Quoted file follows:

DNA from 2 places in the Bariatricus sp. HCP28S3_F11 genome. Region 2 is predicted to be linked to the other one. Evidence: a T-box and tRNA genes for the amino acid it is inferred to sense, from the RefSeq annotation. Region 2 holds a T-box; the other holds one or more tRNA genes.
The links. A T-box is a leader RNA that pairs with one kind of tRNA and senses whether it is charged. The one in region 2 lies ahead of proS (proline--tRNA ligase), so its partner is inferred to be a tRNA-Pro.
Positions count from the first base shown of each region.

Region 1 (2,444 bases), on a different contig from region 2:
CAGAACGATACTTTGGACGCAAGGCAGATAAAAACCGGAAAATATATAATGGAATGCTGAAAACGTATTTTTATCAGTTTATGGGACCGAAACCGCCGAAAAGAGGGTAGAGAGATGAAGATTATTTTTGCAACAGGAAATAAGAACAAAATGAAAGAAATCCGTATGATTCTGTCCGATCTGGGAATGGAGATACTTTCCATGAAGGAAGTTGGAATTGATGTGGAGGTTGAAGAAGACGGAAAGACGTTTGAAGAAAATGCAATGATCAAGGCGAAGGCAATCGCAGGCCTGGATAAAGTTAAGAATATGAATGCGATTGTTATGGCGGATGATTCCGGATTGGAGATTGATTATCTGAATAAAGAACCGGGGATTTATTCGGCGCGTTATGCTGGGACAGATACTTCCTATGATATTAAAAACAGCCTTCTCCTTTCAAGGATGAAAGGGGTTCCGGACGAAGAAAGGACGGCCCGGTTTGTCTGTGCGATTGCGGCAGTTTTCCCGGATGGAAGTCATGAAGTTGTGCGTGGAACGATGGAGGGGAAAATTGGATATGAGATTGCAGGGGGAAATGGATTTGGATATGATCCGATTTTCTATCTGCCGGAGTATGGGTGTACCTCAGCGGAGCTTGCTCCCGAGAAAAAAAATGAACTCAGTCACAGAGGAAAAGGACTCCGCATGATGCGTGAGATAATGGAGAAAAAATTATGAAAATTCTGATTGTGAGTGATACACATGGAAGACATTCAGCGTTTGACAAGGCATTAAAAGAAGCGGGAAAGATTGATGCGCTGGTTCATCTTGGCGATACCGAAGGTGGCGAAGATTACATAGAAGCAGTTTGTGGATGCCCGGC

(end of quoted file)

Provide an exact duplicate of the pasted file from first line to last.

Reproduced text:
DNA from 2 places in the Bariatricus sp. HCP28S3_F11 genome. Region 2 is predicted to be linked to the other one. Evidence: a T-box and tRNA genes for the amino acid it is inferred to sense, from the RefSeq annotation. Region 2 holds a T-box; the other holds one or more tRNA genes.
The links. A T-box is a leader RNA that pairs with one kind of tRNA and senses whether it is charged. The one in region 2 lies ahead of proS (proline--tRNA ligase), so its partner is inferred to be a tRNA-Pro.
Positions count from the first base shown of each region.

Region 1 (2,444 bases), on a different contig from region 2:
CAGAACGATACTTTGGACGCAAGGCAGATAAAAACCGGAAAATATATAATGGAATGCTGAAAACGTATTTTTATCAGTTTATGGGACCGAAACCGCCGAAAAGAGGGTAGAGAGATGAAGATTATTTTTGCAACAGGAAATAAGAACAAAATGAAAGAAATCCGTATGATTCTGTCCGATCTGGGAATGGAGATACTTTCCATGAAGGAAGTTGGAATTGATGTGGAGGTTGAAGAAGACGGAAAGACGTTTGAAGAAAATGCAATGATCAAGGCGAAGGCAATCGCAGGCCTGGATAAAGTTAAGAATATGAATGCGATTGTTATGGCGGATGATTCCGGATTGGAGATTGATTATCTGAATAAAGAACCGGGGATTTATTCGGCGCGTTATGCTGGGACAGATACTTCCTATGATATTAAAAACAGCCTTCTCCTTTCAAGGATGAAAGGGGTTCCGGACGAAGAAAGGACGGCCCGGTTTGTCTGTGCGATTGCGGCAGTTTTCCCGGATGGAAGTCATGAAGTTGTGCGTGGAACGATGGAGGGGAAAATTGGATATGAGATTGCAGGGGGAAATGGATTTGGATATGATCCGATTTTCTATCTGCCGGAGTATGGGTGTACCTCAGCGGAGCTTGCTCCCGAGAAAAAAAATGAACTCAGTCACAGAGGAAAAGGACTCCGCATGATGCGTGAGATAATGGAGAAAAAATTATGAAAATTCTGATTGTGAGTGATACACATGGAAGACATTCAGCGTTTGACAAGGCATTAAAAGAAGCGGGAAAGATTGATGCGCTGGTTCATCTTGGCGATACCGAAGGTGGCGAAGATTACATAGAAGCAGTTTGTGGATGCCCGGC